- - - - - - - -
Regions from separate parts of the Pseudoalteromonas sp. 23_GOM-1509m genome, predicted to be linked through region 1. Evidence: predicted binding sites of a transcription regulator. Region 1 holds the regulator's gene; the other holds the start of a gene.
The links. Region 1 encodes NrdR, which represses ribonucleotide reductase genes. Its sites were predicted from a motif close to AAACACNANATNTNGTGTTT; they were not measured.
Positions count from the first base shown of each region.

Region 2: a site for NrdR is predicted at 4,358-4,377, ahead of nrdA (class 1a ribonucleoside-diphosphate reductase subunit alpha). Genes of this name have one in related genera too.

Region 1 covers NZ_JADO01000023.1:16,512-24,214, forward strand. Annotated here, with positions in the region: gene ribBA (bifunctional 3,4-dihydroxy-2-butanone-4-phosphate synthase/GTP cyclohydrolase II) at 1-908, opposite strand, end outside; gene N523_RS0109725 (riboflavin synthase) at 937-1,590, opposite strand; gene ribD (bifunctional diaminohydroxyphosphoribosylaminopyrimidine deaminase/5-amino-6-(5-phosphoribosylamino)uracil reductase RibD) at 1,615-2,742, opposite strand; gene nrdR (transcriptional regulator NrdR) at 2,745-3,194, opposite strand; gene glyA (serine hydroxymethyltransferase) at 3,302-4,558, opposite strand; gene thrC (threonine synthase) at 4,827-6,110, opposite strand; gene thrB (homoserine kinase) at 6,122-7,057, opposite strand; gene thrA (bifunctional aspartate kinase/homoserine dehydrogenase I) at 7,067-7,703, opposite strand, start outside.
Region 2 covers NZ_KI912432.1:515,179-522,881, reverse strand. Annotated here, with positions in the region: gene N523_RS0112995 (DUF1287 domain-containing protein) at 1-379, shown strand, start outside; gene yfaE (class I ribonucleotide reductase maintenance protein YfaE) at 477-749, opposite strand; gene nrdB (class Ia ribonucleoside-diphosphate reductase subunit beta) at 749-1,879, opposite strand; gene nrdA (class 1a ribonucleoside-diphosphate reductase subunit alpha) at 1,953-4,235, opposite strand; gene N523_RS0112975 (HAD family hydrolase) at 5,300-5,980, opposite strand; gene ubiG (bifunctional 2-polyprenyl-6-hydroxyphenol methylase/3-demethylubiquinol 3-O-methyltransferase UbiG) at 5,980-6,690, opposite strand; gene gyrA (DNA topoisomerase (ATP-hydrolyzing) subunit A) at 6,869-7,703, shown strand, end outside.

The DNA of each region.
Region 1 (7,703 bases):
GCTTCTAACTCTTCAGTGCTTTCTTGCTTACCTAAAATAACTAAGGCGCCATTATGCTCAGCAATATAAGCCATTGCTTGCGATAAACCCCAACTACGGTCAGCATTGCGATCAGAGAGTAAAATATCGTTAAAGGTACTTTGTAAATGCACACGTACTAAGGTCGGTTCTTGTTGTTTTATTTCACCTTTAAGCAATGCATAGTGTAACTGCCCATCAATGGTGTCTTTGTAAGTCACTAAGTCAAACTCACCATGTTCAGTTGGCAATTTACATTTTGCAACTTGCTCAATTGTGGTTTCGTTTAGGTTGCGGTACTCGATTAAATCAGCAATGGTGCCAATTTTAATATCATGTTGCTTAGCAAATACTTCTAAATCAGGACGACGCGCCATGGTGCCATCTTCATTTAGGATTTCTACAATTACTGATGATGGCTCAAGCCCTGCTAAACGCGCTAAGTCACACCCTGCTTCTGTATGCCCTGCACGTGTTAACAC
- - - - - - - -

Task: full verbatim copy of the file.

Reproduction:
Regions from separate parts of the Pseudoalteromonas sp. 23_GOM-1509m genome, predicted to be linked through region 1. Evidence: predicted binding sites of a transcription regulator. Region 1 holds the regulator's gene; the other holds the start of a gene.
The links. Region 1 encodes NrdR, which represses ribonucleotide reductase genes. Its sites were predicted from a motif close to AAACACNANATNTNGTGTTT; they were not measured.
Positions count from the first base shown of each region.

Region 2: a site for NrdR is predicted at 4,358-4,377, ahead of nrdA (class 1a ribonucleoside-diphosphate reductase subunit alpha). Genes of this name have one in related genera too.

Region 1 covers NZ_JADO01000023.1:16,512-24,214, forward strand. Annotated here, with positions in the region: gene ribBA (bifunctional 3,4-dihydroxy-2-butanone-4-phosphate synthase/GTP cyclohydrolase II) at 1-908, opposite strand, end outside; gene N523_RS0109725 (riboflavin synthase) at 937-1,590, opposite strand; gene ribD (bifunctional diaminohydroxyphosphoribosylaminopyrimidine deaminase/5-amino-6-(5-phosphoribosylamino)uracil reductase RibD) at 1,615-2,742, opposite strand; gene nrdR (transcriptional regulator NrdR) at 2,745-3,194, opposite strand; gene glyA (serine hydroxymethyltransferase) at 3,302-4,558, opposite strand; gene thrC (threonine synthase) at 4,827-6,110, opposite strand; gene thrB (homoserine kinase) at 6,122-7,057, opposite strand; gene thrA (bifunctional aspartate kinase/homoserine dehydrogenase I) at 7,067-7,703, opposite strand, start outside.
Region 2 covers NZ_KI912432.1:515,179-522,881, reverse strand. Annotated here, with positions in the region: gene N523_RS0112995 (DUF1287 domain-containing protein) at 1-379, shown strand, start outside; gene yfaE (class I ribonucleotide reductase maintenance protein YfaE) at 477-749, opposite strand; gene nrdB (class Ia ribonucleoside-diphosphate reductase subunit beta) at 749-1,879, opposite strand; gene nrdA (class 1a ribonucleoside-diphosphate reductase subunit alpha) at 1,953-4,235, opposite strand; gene N523_RS0112975 (HAD family hydrolase) at 5,300-5,980, opposite strand; gene ubiG (bifunctional 2-polyprenyl-6-hydroxyphenol methylase/3-demethylubiquinol 3-O-methyltransferase UbiG) at 5,980-6,690, opposite strand; gene gyrA (DNA topoisomerase (ATP-hydrolyzing) subunit A) at 6,869-7,703, shown strand, end outside.

The DNA of each region.
Region 1 (7,703 bases):
GCTTCTAACTCTTCAGTGCTTTCTTGCTTACCTAAAATAACTAAGGCGCCATTATGCTCAGCAATATAAGCCATTGCTTGCGATAAACCCCAACTACGGTCAGCATTGCGATCAGAGAGTAAAATATCGTTAAAGGTACTTTGTAAATGCACACGTACTAAGGTCGGTTCTTGTTGTTTTATTTCACCTTTAAGCAATGCATAGTGTAACTGCCCATCAATGGTGTCTTTGTAAGTCACTAAGTCAAACTCACCATGTTCAGTTGGCAATTTACATTTTGCAACTTGCTCAATTGTGGTTTCGTTTAGGTTGCGGTACTCGATTAAATCAGCAATGGTGCCAATTTTAATATCATGTTGCTTAGCAAATACTTCTAAATCAGGACGACGCGCCATGGTGCCATCTTCATTTAGGATTTCTACAATTACTGATGATGGCTCAAGCCCTGCTAAACGCGCTAAGTCACACCCTGCTTCTGTATGCCCTGCACGTGTTAACAC